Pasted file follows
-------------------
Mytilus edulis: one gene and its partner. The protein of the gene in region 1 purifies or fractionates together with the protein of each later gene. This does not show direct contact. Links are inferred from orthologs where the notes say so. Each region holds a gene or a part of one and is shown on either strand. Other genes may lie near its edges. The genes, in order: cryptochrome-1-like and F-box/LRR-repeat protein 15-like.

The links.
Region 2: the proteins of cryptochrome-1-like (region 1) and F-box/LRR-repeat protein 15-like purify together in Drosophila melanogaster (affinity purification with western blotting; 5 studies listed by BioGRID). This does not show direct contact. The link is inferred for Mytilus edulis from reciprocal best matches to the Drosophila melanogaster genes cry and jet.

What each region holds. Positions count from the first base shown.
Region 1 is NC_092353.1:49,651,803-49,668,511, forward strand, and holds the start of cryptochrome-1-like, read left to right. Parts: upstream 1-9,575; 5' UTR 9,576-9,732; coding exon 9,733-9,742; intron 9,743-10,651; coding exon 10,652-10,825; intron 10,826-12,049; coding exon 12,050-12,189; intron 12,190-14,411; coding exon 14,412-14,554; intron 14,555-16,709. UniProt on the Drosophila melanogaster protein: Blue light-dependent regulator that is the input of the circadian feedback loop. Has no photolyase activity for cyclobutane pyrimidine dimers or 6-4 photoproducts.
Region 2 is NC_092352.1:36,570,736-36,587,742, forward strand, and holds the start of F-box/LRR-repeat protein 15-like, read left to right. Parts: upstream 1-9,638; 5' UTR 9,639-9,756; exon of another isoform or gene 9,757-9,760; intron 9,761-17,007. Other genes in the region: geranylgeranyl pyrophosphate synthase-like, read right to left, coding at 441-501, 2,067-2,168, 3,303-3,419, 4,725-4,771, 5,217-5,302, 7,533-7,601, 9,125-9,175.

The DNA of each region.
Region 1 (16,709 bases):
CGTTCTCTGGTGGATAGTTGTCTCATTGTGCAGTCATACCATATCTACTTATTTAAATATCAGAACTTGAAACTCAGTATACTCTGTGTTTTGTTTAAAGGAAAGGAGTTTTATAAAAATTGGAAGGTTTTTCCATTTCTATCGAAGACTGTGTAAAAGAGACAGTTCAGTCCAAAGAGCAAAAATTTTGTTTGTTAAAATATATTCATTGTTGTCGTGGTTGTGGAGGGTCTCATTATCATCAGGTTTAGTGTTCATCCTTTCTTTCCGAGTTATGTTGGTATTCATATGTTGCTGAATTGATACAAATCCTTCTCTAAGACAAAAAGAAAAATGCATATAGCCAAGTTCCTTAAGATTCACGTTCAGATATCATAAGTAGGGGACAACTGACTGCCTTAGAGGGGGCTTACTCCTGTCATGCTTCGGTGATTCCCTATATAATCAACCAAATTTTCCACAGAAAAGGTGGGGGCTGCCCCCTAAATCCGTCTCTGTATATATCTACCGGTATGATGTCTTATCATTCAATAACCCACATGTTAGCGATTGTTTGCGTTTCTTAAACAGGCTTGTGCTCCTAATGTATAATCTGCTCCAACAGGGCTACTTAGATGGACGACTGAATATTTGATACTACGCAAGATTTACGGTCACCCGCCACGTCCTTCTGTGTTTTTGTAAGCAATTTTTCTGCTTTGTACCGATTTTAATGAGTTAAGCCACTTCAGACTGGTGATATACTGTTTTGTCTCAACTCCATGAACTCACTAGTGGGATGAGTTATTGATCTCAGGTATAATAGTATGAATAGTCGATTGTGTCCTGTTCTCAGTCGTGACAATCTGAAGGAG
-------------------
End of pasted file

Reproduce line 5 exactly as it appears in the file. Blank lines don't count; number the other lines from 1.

Region 1 is NC_092353.1:49,651,803-49,668,511, forward strand, and holds the start of cryptochrome-1-like, read left to right. Parts: upstream 1-9,575; 5' UTR 9,576-9,732; coding exon 9,733-9,742; intron 9,743-10,651; coding exon 10,652-10,825; intron 10,826-12,049; coding exon 12,050-12,189; intron 12,190-14,411; coding exon 14,412-14,554; intron 14,555-16,709. UniProt on the Drosophila melanogaster protein: Blue light-dependent regulator that is the input of the circadian feedback loop. Has no photolyase activity for cyclobutane pyrimidine dimers or 6-4 photoproducts.